The researchers only found that one key ingredient produced negative results. This was Triclosan.Triclosan is very effective for reducing plaque and gum disease. However, Triclosan has been linked to reproductive defects and some forms of cancer.Consequently, Triclosan has been removed from the majority of toothpastes. The findings of the authors backup existing research.

What does this study show us?

This study shows the importance of strong hygiene. It shows that we can keep things simple by using a few different products. Therefore, there is no need to make things too complex.All of the areas deemed effective should be used regularly. For instance, mouthwash products with the aforementioned ingredients can be used as an adjunct to using a toothbrush and inter-dental brush.As a result, Eva Volman, an author of the study, said she hoped the evidence from the study was “comprehensive, readable and uniquely helpful to all oral health professionals, as well as patients” .

by Savanna Dental

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Views: 36

Five Ways To Ease A Toothache

Typically, toothaches have two main causes: when cavity damages the inside of the tooth and exposes a nerve ending before it is dead, and when fibers holding down your tooth at the socket become infected. Other causes of toothaches are the growth of a wisdom tooth or decay or gum recession.

It’s safe to say a toothache is one of the most uncomfortable and sometimes, one of the most painful feelings you will ever experience.  Jumia Travel, the leading online travel agency, shares 5 ways to help you ease a toothache in the sometimes inevitable event of one.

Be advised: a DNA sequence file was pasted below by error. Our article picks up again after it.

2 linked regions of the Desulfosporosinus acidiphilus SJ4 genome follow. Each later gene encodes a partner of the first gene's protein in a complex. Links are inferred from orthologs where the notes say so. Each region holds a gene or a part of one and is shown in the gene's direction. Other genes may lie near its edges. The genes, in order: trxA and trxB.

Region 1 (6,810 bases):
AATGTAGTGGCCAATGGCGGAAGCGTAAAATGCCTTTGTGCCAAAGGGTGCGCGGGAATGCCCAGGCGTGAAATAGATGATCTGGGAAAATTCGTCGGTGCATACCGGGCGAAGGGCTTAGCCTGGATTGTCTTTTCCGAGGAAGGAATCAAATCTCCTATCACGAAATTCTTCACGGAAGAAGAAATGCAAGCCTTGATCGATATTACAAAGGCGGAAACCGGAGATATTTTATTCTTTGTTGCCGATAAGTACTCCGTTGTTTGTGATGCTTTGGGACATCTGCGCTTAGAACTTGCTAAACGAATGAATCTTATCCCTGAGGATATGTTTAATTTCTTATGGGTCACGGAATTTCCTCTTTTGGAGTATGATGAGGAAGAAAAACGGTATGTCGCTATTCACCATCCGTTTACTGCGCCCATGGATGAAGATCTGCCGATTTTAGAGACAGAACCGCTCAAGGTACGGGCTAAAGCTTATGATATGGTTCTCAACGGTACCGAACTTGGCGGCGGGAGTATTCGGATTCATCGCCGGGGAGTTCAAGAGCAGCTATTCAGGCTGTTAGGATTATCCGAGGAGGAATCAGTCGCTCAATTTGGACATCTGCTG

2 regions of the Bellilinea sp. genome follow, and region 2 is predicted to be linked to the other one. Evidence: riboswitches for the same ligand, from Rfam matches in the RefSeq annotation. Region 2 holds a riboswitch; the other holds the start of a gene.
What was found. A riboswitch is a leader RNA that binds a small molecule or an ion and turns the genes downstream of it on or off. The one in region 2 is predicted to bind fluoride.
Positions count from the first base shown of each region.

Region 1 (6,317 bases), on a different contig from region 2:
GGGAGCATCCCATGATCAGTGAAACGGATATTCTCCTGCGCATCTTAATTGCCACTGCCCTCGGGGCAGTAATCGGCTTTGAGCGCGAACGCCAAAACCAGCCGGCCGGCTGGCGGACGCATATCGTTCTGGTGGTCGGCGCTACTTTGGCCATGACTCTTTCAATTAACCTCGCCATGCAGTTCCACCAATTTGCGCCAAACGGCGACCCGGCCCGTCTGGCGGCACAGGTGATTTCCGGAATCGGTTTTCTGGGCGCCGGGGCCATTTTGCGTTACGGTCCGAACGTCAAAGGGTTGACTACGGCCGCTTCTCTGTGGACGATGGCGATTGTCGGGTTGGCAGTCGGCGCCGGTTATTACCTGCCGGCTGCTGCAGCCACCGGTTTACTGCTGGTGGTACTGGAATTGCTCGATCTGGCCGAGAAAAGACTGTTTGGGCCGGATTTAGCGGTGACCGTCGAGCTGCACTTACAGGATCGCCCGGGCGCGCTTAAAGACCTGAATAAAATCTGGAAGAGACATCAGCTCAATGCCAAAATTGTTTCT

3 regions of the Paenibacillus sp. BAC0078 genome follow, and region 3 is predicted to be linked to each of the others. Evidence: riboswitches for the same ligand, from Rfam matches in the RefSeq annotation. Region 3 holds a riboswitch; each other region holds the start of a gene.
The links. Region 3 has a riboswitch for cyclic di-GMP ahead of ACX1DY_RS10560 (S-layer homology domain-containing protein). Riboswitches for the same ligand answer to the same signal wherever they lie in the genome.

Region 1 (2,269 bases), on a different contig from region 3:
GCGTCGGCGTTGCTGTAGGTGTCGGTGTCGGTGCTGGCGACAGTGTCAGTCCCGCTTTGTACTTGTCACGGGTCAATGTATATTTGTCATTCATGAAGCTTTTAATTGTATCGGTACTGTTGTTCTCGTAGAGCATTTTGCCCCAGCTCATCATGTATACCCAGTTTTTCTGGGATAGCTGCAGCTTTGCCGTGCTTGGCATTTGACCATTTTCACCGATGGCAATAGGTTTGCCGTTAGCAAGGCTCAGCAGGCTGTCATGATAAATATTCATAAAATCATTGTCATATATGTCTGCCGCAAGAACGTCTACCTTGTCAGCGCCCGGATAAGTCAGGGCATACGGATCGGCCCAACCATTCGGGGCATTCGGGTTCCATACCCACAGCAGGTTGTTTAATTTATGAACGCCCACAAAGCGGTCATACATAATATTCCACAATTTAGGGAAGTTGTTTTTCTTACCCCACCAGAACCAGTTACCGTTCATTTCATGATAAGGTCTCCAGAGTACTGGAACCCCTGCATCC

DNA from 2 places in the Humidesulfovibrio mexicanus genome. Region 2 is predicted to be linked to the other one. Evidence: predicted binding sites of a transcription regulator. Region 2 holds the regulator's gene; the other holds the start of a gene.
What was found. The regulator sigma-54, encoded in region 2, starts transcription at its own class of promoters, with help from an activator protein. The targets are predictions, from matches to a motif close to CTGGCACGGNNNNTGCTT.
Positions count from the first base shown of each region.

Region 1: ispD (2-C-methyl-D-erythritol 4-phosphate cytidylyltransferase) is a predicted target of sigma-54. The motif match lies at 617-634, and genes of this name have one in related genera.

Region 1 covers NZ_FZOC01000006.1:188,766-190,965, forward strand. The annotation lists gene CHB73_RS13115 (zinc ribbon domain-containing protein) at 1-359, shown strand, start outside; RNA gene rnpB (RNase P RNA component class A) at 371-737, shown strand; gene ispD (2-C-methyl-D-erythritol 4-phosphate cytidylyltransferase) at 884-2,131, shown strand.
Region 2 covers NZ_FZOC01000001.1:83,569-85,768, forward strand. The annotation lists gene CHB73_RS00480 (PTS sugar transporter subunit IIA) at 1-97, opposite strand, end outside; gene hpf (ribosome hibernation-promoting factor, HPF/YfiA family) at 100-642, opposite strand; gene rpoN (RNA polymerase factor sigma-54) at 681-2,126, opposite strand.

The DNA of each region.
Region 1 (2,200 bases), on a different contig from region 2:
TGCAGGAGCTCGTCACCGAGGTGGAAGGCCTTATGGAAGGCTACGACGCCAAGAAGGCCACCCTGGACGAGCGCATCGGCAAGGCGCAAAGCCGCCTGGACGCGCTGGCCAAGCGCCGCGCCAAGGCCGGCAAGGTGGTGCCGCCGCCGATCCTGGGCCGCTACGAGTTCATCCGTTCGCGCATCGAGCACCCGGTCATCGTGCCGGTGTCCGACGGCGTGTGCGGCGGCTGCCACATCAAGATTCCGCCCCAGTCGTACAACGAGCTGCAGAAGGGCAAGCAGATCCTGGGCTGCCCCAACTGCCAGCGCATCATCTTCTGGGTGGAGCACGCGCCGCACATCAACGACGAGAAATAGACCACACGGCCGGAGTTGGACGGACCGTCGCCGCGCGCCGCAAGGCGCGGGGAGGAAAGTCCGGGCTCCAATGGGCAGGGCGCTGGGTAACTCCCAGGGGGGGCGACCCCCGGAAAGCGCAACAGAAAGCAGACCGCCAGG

You should know that though remedies exist to help ease a toothache, the best thing you can do is go see a dentist to fix the problem. The following remedies can only alleviate the pain, but the problem still remains without proper treatment.

1.- Rinse Your Mouth with Warm Water

This isn’t guaranteed to give you instant relief, but it does help to clean your mouth and get rid of food bits stuck in your teeth that might be bothering the painful spot. If the water is too cold or hot, it can make the pain worse. So, be sure the temperature of the water is lukewarm.

2.- Apply a Warm Tea Bag on the Area

The natural tannins in the tea can help numb the pain. Make sure the tea bag is warm, not hot, so it doesn’t hurt your teeth further. Try not to overdo its use because it can stain your teeth. This remedy is especially helpful for swelling or irritation of your gums.

3.- Try a Peroxide Rinse

This can be very helpful in removing contaminants and helps to limit the growth of bacteria. It’s especially good for impacted teeth and infections in your mouth. You can use it for some relief, until you are able to see a dentist. But be sure not to use it more than three times in a day and more than five days in a roll. This is because it can make your teeth get very sensitive.

4.- Rinse Your Mouth with Salt Water

This popular remedy for toothaches helps to kill bacteria and make your toothache feel better. It also helps to prevent your tooth from getting infected. To apply, you should mix 1 tablespoon of salt in a medium-sized glass of warm water. Swirl around your mouth for a maximum of five minutes and spit out of your mouth. Avoid swallowing the water in the process.

5.- Garlic

Researchers believe since allicin, an oily liquid in garlic, has been used to heal diseased teeth in children, it can help ease a toothache. So you can either chew on a piece of garlic or place chopped bits on your tooth to help ease a toothache.

by CDHP Dental Health